The United States produces 6.9 million tons of electronic waste each year and only 12% of it gets recycled according to the EPA. The rate of electronics being produced is five times faster than the growth of the human population itself. All of this electronic waste or e-waste, is made of valuable metals and toxic substances, 50 - 70 % of which is transported to foreign countries, where it accumulates developing into a hazard for the surrounding environment.
But creating massive amounts of electronics requires large amounts of materials that are causing problems in many third-world countries.
The conflict in DRC:
The Democratic Republic has been a hotspot of conflict for many years and is currently going through a civil war fueled by the mining of metals. Both sides depend on the metals to finance operations causing a conflict which has taken the lives of 5.4 million people since 1998. These metals are then bought by foreign countries to produce electronics. Robert Hormats, who served as the Under Secretary of State for Economic Growth, Energy, and the Environment said that the consequences of mineral mining are “one of the most significant moral issues of our time”.
Mining for metals is extremely detrimental to the surrounding environment. It contaminates nearby water sources with different types of toxic metals and acids which kills wildlife. A large amount of waste is also produced through the mining process which ends up in the ground or at waste sites. Approximately 80 tons of waste is produced from mining one ounce of gold. The mining of rare Earth elements also requires miners to separate it from radioactive elements. Managing the radioactive waste is also a problem and many are exposed to radiation in the process. One of the largest e-waste dumps in the world is the city of Guiyu in China, where e-waste from all over the world is transported for burning or recycling. The burning of plastics has resulted in 80 % of Guiyu’s children to have high amounts of lead in their blood. Nearby water sources also test high for industrial solvents and metals.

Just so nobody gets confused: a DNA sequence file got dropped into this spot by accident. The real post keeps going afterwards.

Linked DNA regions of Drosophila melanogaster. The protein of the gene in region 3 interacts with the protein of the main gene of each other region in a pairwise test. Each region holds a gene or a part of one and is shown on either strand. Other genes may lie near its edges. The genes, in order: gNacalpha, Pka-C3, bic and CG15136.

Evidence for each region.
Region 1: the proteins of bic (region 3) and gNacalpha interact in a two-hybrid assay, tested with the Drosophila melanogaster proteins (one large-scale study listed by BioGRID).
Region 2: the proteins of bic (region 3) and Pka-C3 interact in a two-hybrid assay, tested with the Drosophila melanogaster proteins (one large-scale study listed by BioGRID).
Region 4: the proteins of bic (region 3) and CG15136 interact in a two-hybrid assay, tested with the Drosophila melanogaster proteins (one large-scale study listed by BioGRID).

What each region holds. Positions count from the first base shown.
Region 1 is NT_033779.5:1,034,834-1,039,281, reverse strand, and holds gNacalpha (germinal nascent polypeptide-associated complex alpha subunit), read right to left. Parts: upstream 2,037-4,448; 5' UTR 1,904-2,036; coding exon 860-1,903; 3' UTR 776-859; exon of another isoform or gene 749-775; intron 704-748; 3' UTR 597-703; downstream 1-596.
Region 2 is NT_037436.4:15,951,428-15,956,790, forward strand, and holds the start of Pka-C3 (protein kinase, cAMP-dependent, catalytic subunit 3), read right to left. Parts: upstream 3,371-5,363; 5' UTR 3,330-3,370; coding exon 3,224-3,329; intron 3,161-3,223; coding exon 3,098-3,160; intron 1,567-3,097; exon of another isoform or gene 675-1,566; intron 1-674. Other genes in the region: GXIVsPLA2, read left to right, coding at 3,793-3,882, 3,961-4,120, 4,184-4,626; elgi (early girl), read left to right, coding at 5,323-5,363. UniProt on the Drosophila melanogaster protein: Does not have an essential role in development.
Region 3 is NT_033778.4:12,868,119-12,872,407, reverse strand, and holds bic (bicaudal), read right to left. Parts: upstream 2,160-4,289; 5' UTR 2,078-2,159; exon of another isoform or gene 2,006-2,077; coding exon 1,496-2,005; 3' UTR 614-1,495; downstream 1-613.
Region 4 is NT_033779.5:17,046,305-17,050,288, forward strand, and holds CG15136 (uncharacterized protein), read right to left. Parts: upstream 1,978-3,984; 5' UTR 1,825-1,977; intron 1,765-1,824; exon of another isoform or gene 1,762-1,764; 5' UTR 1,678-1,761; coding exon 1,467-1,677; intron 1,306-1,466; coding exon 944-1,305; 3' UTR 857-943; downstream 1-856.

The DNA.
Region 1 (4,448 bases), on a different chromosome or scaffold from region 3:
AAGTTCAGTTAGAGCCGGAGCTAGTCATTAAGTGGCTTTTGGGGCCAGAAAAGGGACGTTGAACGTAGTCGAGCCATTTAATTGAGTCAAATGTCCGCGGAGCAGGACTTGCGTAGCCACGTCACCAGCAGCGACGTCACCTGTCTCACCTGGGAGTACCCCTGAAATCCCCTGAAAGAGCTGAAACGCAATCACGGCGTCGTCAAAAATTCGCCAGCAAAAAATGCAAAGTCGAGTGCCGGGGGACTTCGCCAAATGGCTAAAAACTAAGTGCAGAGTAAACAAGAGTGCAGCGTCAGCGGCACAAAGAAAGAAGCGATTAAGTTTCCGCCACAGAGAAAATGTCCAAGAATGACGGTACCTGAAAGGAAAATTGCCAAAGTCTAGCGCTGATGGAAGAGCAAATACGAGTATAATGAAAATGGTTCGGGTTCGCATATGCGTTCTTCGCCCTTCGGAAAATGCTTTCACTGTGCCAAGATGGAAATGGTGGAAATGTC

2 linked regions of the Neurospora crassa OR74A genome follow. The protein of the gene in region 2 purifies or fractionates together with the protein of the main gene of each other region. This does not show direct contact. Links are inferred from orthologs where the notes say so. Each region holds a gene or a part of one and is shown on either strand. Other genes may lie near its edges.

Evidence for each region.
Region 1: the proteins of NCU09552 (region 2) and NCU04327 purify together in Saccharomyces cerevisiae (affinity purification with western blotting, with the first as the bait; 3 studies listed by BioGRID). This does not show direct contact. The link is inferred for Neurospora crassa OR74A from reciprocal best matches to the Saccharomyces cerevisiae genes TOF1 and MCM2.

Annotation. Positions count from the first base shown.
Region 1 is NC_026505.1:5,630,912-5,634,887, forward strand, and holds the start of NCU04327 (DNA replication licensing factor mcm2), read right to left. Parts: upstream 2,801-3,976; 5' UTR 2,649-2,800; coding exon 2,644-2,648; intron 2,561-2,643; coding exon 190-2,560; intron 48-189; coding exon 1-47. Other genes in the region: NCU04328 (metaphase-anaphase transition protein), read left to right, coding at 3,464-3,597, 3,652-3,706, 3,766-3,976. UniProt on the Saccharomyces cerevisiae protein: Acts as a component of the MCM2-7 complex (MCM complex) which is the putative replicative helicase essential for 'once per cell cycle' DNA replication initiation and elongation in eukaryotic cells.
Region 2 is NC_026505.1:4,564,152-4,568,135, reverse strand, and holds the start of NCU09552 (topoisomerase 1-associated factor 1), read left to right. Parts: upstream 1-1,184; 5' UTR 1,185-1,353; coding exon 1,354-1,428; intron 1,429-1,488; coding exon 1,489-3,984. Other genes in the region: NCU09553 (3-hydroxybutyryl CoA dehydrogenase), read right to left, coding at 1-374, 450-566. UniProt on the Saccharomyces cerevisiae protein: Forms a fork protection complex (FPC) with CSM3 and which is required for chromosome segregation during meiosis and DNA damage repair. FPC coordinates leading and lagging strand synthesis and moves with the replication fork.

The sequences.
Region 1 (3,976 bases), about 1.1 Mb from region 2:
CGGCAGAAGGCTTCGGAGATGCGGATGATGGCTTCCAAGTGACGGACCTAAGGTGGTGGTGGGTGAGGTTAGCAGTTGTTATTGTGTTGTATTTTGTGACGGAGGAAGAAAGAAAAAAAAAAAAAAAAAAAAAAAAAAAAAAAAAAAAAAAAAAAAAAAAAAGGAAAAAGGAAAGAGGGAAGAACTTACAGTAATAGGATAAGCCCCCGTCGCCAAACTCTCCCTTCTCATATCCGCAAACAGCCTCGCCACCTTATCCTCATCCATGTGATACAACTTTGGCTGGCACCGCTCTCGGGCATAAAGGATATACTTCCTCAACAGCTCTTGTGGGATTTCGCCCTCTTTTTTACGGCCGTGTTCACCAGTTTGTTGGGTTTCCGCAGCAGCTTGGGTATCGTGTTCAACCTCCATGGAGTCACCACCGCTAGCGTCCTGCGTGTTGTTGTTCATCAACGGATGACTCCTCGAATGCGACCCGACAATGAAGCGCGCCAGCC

What you can do to help:
One of the best ways that you can help slow down the amount of e-waste produced is by lengthening the time you buy devices. Instead of buying the newest phone and chucking the old one every time your brand comes out with a new version, buy a new phone every two or three versions as most phones work fine for more than 3 or 4 years. This is the same with laptops and TVs which can also last very long before needing a replacement. Most cell carriers have deals where you can trade in a phone and it counts towards your purchase of a newer version which is also a great way to reduce the amount of e-waste you produce. The safest way to dispose of electronics is to check for nearby recycling centers for electronics. They can manage the waste and recover metals and parts that can be recycled before getting rid of the waste.
“Where’s The Harm – From Materials Extraction?” Electronics Take Back Coalition, www.electronicstakeback.com/toxics-in-electronics/wheres-the-harm-extraction/.
Banco, Erin. “Is Your Cell Phone Fueling Civil War in Congo?” The Atlantic, Atlantic Media Company, 10 July 2011, www.theatlantic.com/international/archive/2011/07/is-your-cell-phone-fueling-civil-war-in-congo/241663/.
Pinghui, Zhuang. “China's Notorious e-Waste Dumping Ground Cleaner but Poorer.” South China Morning Post, 22 Sept. 2017, www.scmp.com/news/china/society/article/2112226/chinas-most-notorious-e-waste-dumping-ground-now-cleaner-poorer.